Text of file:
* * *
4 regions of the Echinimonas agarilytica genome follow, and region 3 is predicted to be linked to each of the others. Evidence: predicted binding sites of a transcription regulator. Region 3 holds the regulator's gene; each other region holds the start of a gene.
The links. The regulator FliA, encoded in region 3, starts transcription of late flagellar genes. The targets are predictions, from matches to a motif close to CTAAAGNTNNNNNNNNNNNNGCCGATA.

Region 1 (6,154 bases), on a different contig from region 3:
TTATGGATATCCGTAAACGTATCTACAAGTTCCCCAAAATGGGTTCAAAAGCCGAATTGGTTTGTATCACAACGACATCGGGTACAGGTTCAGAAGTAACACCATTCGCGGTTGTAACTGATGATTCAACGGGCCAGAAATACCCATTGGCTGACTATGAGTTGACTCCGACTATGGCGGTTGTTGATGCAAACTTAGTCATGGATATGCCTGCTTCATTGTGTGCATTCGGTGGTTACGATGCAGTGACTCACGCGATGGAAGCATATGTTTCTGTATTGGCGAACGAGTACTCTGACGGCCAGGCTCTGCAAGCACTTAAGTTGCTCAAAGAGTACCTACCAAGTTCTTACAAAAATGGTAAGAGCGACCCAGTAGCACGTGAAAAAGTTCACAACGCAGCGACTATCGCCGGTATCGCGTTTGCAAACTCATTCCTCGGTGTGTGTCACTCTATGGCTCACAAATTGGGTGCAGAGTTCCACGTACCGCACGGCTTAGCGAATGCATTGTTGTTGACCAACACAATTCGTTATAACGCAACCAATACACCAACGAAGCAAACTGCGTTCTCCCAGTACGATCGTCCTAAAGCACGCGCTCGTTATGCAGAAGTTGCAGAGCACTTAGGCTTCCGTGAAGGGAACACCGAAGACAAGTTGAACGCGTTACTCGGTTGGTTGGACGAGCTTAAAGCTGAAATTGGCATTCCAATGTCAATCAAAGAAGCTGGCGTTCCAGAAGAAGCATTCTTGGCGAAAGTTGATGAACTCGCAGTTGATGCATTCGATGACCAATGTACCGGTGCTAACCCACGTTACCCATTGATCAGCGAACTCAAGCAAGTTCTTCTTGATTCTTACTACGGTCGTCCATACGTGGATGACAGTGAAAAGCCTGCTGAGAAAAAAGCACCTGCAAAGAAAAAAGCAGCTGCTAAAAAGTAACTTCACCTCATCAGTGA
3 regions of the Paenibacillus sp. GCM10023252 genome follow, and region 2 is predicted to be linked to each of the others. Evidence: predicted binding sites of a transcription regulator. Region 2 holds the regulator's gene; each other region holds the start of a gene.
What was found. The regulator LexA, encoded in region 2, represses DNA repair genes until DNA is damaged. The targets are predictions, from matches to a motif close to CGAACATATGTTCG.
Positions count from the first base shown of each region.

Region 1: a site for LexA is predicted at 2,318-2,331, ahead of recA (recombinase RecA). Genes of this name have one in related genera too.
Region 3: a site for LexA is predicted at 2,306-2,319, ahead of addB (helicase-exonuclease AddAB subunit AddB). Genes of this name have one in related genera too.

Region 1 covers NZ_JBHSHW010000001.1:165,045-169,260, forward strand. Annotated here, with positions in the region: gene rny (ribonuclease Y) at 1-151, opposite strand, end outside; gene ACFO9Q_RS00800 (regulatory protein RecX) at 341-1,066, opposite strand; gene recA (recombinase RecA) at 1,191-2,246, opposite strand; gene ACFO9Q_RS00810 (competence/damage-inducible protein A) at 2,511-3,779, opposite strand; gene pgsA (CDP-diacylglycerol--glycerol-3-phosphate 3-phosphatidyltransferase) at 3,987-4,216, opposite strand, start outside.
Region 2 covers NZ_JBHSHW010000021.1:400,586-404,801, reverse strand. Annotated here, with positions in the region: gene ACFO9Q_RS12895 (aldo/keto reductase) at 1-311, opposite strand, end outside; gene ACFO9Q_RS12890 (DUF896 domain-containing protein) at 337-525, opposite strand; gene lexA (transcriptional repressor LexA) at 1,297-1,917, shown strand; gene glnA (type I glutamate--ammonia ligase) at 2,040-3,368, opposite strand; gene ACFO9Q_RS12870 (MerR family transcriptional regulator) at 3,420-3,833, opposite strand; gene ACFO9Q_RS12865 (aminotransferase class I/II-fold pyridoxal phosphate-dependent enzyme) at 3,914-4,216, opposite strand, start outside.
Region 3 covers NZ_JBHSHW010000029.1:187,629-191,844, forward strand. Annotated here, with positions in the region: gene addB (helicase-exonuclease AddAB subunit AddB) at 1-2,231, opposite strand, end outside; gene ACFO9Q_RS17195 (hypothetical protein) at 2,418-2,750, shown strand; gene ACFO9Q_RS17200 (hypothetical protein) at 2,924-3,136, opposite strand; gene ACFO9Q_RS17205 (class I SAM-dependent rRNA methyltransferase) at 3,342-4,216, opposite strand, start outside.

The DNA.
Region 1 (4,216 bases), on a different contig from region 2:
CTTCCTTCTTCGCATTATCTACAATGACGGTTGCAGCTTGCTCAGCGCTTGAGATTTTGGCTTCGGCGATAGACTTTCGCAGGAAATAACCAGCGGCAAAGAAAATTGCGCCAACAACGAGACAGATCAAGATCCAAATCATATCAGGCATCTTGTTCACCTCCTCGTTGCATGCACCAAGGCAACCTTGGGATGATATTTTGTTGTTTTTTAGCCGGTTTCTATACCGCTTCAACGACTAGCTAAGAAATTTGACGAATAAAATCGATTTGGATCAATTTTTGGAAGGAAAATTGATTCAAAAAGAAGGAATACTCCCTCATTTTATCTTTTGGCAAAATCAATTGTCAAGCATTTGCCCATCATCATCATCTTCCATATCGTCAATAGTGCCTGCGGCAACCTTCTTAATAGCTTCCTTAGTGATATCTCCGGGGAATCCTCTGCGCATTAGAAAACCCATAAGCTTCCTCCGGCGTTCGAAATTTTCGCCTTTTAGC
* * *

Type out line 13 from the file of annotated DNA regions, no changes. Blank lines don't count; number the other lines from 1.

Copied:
The DNA.